More: For what?
Wife: He's dangerous!
Roper: For all we know he's a spy!
Daughter: Father, that man's bad!
More: There's no law against that!
Roper: There is, God's law!
More: Then let God arrest him!
Wife: While you talk he's gone!
More: And go he should, if he were the Devil himself, until he broke the law!
Roper: So, now you give the Devil the benefit of law!
More: Yes! What would you do? Cut a great road through the law to get after the Devil?
Roper: Yes, I'd cut down every law in England to do that!
More: Oh? And when the last law was down, and the Devil turned 'round on you, where would you hide, Roper, the laws all being flat?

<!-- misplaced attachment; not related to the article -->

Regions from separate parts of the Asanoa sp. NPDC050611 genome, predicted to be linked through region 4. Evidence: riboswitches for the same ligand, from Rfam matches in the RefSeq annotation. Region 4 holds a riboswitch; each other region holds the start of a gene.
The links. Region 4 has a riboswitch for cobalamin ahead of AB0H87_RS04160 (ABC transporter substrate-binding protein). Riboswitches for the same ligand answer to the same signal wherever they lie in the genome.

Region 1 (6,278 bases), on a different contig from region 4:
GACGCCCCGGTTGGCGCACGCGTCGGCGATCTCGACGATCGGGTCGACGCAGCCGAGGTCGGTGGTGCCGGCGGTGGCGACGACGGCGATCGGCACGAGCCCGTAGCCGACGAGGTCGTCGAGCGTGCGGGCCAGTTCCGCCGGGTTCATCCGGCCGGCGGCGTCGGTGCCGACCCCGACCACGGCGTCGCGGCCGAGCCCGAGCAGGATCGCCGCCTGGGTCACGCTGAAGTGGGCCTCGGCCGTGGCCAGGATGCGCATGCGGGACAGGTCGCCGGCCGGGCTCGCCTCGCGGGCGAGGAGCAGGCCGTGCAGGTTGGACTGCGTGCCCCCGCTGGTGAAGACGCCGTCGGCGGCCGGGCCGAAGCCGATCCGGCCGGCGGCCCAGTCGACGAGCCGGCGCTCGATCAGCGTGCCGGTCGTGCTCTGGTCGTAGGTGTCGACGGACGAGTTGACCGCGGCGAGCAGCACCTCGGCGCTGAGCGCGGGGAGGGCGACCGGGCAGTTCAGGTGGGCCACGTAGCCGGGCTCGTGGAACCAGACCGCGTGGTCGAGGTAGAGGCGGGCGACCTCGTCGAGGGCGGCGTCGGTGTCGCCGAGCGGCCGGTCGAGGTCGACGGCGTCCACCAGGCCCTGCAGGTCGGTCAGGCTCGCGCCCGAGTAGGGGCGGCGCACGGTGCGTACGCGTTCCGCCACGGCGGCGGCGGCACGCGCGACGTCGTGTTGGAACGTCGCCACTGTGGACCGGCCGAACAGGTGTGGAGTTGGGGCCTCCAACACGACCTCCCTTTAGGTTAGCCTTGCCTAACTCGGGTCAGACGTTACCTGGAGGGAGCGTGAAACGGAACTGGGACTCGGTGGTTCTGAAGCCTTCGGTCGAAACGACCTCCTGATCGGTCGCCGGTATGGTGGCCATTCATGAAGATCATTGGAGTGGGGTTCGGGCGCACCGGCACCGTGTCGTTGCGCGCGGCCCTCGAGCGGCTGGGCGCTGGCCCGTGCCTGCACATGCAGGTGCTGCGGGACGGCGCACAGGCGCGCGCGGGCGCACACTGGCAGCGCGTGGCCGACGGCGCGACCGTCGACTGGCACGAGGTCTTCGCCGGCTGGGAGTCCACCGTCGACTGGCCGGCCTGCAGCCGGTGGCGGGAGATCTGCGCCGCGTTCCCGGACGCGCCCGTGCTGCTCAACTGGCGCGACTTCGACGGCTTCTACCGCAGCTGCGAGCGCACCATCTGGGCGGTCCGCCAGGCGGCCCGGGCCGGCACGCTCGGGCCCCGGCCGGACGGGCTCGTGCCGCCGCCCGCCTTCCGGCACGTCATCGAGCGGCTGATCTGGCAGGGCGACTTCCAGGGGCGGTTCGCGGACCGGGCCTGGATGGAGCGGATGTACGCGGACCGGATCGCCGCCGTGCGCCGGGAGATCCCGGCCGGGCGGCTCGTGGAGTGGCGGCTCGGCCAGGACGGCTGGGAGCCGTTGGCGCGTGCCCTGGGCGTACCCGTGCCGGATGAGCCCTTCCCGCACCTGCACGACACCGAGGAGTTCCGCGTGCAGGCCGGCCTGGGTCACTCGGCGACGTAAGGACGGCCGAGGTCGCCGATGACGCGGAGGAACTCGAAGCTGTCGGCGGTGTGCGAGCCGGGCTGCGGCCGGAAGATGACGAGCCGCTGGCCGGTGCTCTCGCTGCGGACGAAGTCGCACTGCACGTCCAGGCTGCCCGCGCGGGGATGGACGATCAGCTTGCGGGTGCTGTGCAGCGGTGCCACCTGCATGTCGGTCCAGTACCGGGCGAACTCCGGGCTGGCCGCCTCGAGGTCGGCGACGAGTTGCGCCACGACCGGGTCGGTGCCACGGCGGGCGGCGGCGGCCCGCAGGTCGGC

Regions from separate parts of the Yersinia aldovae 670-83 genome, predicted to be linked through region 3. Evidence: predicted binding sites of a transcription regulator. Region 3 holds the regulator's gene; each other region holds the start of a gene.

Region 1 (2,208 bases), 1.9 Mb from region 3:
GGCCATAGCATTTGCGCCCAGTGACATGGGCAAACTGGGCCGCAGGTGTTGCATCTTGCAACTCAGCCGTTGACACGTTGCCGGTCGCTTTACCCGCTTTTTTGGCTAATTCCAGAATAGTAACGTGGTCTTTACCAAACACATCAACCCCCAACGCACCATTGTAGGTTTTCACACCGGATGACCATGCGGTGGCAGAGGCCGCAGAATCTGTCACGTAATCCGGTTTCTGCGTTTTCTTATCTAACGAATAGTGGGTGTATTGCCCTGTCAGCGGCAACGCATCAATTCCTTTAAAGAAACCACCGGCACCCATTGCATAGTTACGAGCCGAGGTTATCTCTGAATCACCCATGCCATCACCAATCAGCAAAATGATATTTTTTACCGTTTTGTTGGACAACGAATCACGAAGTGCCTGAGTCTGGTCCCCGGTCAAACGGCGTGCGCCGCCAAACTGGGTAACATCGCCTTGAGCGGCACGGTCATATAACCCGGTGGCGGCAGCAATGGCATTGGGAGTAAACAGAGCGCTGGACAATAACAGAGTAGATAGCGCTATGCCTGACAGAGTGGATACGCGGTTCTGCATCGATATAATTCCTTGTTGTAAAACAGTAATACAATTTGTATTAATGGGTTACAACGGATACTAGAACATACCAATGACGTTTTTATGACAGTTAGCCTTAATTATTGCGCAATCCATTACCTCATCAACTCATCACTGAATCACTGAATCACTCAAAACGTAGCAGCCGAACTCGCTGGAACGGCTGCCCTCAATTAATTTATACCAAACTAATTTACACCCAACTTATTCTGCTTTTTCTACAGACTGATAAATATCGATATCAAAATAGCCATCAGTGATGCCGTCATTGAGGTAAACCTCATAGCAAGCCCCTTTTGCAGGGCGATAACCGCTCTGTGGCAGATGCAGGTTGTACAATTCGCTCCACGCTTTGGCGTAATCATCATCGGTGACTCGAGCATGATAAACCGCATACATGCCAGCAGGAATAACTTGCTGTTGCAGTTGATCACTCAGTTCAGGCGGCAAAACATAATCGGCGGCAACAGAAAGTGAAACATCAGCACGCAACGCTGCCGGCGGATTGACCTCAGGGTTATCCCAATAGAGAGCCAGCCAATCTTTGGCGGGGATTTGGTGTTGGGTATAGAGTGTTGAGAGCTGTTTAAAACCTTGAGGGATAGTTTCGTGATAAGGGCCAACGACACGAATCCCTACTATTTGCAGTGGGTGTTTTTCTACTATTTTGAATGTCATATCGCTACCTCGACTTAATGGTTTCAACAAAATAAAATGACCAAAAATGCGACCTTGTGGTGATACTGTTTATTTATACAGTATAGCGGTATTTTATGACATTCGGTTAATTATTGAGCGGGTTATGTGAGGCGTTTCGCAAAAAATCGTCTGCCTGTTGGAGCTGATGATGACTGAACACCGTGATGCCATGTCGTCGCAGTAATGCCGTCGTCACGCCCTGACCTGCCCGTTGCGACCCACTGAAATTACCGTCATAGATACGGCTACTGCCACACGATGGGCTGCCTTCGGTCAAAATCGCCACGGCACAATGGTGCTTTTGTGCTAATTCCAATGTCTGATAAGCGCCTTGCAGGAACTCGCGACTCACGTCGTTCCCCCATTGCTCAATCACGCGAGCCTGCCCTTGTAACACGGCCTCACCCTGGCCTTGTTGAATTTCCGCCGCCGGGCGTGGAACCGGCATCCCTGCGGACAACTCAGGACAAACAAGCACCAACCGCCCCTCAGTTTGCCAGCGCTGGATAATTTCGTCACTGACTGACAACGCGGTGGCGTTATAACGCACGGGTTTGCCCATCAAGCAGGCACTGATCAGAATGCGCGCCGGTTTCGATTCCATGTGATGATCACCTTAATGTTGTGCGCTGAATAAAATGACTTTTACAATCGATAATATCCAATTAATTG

This country is planted thick with laws, from coast to coast, Man's laws, not God's! And if you cut them down (and you're just the man to do it!), do you really think you could stand upright in the winds that would blow then?

Yes, I'd give the Devil benefit of law, for my own safety's sake!
--------------------------------
To continue your analogy, Hickory, without the Law we would all burn!

Young Catholic in London said...

Hickory, your comments are meaningless claptrap (sorry if this seems too strong and 'unchristian'). Surely, as the Holy Father has pointed out, Canon Law is there to defend and is inextricably linked to Justice. Never forget that the
Catholic Church offers, as a basic principle, a pathway to Salvation. The Law is not there to admonish and attack, rather it is to guide and deepen our relationship with God.

Genty said...

Ignoring Canon Law may well stoke the fire, but beware it is not the fire of Hell, as in the paedophile scandal which could have been snuffed out had there been more attention to Canon Law.